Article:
Hornbooks and Inkwells
By Verla Kay; illustrated by S.D. Schindler
With rhymed verse and a pair of mischievous siblings named John Paul and Peter, Hornbook And Inkwells provides a realistic and reassuring look into an 18th century child’s typical school day, encompassing a seasonal school year. Some things never change, thank goodness!
The reader may see differences as one compares their one room schoolhouse with its hard wooden benches for seating, the division of a class into boys on one side, girls on the other, birch bark paper with quills as writing implements and the assignment of wooden neck yokes as disciplinary tools for fighting. Yikes! That, I’m convinced would never fly today, thank goodness!
But kids will soon recognize that some basics have remained in a child’s school day.
History lessons, and the learning of numbers, geography, spelling bees followed by the end of day homework assignments were struggled over then as now, although the struggling took place by firelight. Recess was initially an integral part of the school day and with rousing games of stickball much in evidence, it continues to be very much a part of the child’s typical school day in 2011!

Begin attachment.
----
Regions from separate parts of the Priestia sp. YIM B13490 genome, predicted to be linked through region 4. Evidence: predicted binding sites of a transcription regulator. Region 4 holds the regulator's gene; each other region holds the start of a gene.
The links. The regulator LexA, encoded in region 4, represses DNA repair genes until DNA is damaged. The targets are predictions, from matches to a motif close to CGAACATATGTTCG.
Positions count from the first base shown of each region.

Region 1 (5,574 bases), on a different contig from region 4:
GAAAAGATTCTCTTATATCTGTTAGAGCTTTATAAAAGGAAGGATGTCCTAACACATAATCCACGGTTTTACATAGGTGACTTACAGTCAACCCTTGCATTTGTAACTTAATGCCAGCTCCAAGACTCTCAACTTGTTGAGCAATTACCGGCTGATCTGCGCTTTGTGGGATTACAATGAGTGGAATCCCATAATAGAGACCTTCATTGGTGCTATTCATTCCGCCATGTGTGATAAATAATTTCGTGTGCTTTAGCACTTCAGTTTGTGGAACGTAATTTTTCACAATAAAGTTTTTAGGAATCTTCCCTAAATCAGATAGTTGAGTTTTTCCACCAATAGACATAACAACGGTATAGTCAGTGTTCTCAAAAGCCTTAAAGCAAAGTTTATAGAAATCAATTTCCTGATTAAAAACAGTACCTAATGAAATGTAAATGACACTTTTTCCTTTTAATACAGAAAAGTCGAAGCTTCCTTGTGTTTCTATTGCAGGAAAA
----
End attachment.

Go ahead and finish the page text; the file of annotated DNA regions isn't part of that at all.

As the younger of the two boys, John Paul wrestles with reading, it may be comforting for children to see, as his brother encourages him with mom’s consoling reassuring hug matched with a “You’ll succeed,” that not that much has changed in the basic world of early academics in three centuries. The early starting point for learning the basics, opening the door to all the rest is still pretty much a mastery of what our ancestors struggled with as well.
Hornbooks and Inkwells is a delightful primer for the lesson that the “outer child” may change in dress with bark boards morphing from chalkboards to whiteboards and beyond with ever more technical learning tools, but the “inner child” with the accompanying need to learn, grow and change in early learning with the added support of teachers and family is a constant in the America of both the 18th and 21st centuries. It’s a great lesson!
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